BLINDED BY AMERICA
How nationalism blinds us and why seeing clearly matters
By Khalid Adad
[This essay was published in the Portland State University Vanguard, 5/17/2005. Khalid Adad can be reached at firstname.lastname@example.org.]
The United States is a magnificent entity, true and right, that works for the betterment of all mankind. Democracy! Freedom! Peace! Et cetera! Or that’s what you may think, if you care from the United States.
To many people in the U.S., this is a land of beneficent intentions. We don’t know exactly what the U.S. is doing in the world, but we do know we’re all for it. With every action, we see the same things: good intentions with good results, or good intentions that lead us to commit “mistakes.”
A perceptive, witty, high-profile liberal like Al Franken, who has documented the bullshit lies of the president, looks at the Iraq war, sees a mistake and says “we went over there with the best intentions,” but Bush “ignored all the planning” of the U.S. Army War College, and now our noble goals have gone astray.
That the mistake was not a mistake and the goals not noble, that the war was wrong, not just the “wrong war at the wrong time,” would never occur to him. His nationalist identity supersedes his identity as a “liberal,” so he says: Bush lied, true, but he lied with the best intentions.
People don’t want to see themselves as monsters and want to have a positive self-image. When we apply a label to ourselves, it becomes part of our identity. When others label themselves similarly, we identity with them, even if we’ve never met them. If we call ourselves “Americans,” then “American” will have a positive image, as will terms associated with it. These will keep their image, but lose their meaning.
This is how democracy, the idea that people should have a say in the decisions that affect them, to the extent they are affected, becomes “you will do whatever we tell you to.” Peace becomes war. Freedom becomes “we will rule over you for your benefit.” For us, these terms describe whatever the U.S. happens to be doing, whenever it happens to be doing it.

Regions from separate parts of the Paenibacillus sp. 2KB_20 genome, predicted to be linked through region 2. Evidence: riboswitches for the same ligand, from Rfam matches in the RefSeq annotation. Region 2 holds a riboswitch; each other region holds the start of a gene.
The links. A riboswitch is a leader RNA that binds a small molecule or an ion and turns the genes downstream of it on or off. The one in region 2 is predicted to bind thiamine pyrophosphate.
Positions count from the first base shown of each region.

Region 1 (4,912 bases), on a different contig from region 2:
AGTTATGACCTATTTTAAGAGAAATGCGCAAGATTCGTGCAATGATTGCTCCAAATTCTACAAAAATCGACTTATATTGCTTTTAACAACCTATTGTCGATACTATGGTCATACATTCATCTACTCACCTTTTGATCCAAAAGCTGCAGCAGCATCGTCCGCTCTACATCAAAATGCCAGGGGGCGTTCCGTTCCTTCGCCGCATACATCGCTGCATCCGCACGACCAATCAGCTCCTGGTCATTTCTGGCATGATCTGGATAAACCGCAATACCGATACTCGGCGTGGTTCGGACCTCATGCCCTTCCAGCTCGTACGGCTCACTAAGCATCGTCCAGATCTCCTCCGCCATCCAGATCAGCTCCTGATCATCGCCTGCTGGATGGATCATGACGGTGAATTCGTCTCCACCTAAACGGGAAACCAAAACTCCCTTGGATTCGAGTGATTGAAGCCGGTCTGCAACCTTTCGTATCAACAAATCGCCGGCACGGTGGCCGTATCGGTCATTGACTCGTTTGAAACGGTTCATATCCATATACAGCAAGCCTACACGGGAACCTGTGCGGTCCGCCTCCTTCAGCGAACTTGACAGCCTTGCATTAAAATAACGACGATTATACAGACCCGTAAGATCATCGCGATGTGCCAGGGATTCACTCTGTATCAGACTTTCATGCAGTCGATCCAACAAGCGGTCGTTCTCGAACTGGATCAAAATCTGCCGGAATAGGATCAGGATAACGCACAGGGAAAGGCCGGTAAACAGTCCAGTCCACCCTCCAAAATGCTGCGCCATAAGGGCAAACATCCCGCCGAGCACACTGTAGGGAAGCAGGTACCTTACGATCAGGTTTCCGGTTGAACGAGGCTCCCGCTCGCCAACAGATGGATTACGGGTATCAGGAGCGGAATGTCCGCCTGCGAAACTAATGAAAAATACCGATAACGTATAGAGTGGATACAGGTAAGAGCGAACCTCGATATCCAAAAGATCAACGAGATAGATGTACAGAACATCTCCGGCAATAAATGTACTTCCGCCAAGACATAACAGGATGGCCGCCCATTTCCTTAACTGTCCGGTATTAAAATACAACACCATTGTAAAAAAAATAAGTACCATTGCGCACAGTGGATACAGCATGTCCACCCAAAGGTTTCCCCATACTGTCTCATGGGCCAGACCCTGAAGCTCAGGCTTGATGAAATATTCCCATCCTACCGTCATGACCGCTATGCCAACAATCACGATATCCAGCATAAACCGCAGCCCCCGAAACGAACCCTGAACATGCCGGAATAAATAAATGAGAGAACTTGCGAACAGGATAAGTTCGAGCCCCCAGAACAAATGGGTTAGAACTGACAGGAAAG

It’s easier to see why other countries do things than to see why we do. In 1990, Iraq went to war with Kuwait. Why? Saddam Hussein says he “defended Iraq’s honor” from the tiny gulf state, which was about to “reduce Iraqi women to 10-dinar prostitutes.”
We look at that and laugh – he wasn’t defending Iraq, he was attacking Kuwait. He invaded Kuwait to set up a puppet government, to control the oil and increase his own power. Obviously.
When our president, the ultimate symbol of the United States, sends the most incredible military force in the history of the world to Iraq he says it’s to protect people in the U.S. from Iraq. Later, he says his interest was actually to establish democracy. The Iraqis will have elections and, as Colin Powell put it, “the United States and its armed forces will go home, having made yet another friend.”
In this country, no one laughs. We associate this with our nation. The United States is a force for good – end of story.
If, in our efforts to establish a democracy in Iraq, we illegally rewrite Iraq’s laws without Iraqi participation and make democracy meaningless, or we ignore Iraqi opinion and do things our own way, that’s fine, it’s still democracy. How could the U.S. do anything undemocratic? Impossible! Whatever we do is democratic, by definition.
We feel a need to justify the government’s actions taken without our knowledge3 or input, even if we were lied to, even if they were carried out in secret because we wouldn’t have allowed them to be carried out if we had known. Nationalism can be good if it means we care about the people of our country, but nationalism can also prevent us from seeing the reality and judging the morality of what we’re doing.
We don’t assume what Saddam says is true, we look at what he does. When his actions and words don’t agree, his words are good for laughs and nothing else. We should look at ourselves the same way with an initial skepticism.
We shouldn’t assume whatever we happen to be doing is a boon to all the world. If we want to call ourselves Americans, and we want to be honest and moral, we need to look at our actions, not just words of amorphous meaning.
It’s far more important for us to criticize ourselves than it is to criticize others. If we want to promote democracy, freedom, peace and all the other wonderful things we say we do, we should ensure that our words match our deeds – anything else is complete hypocrisy.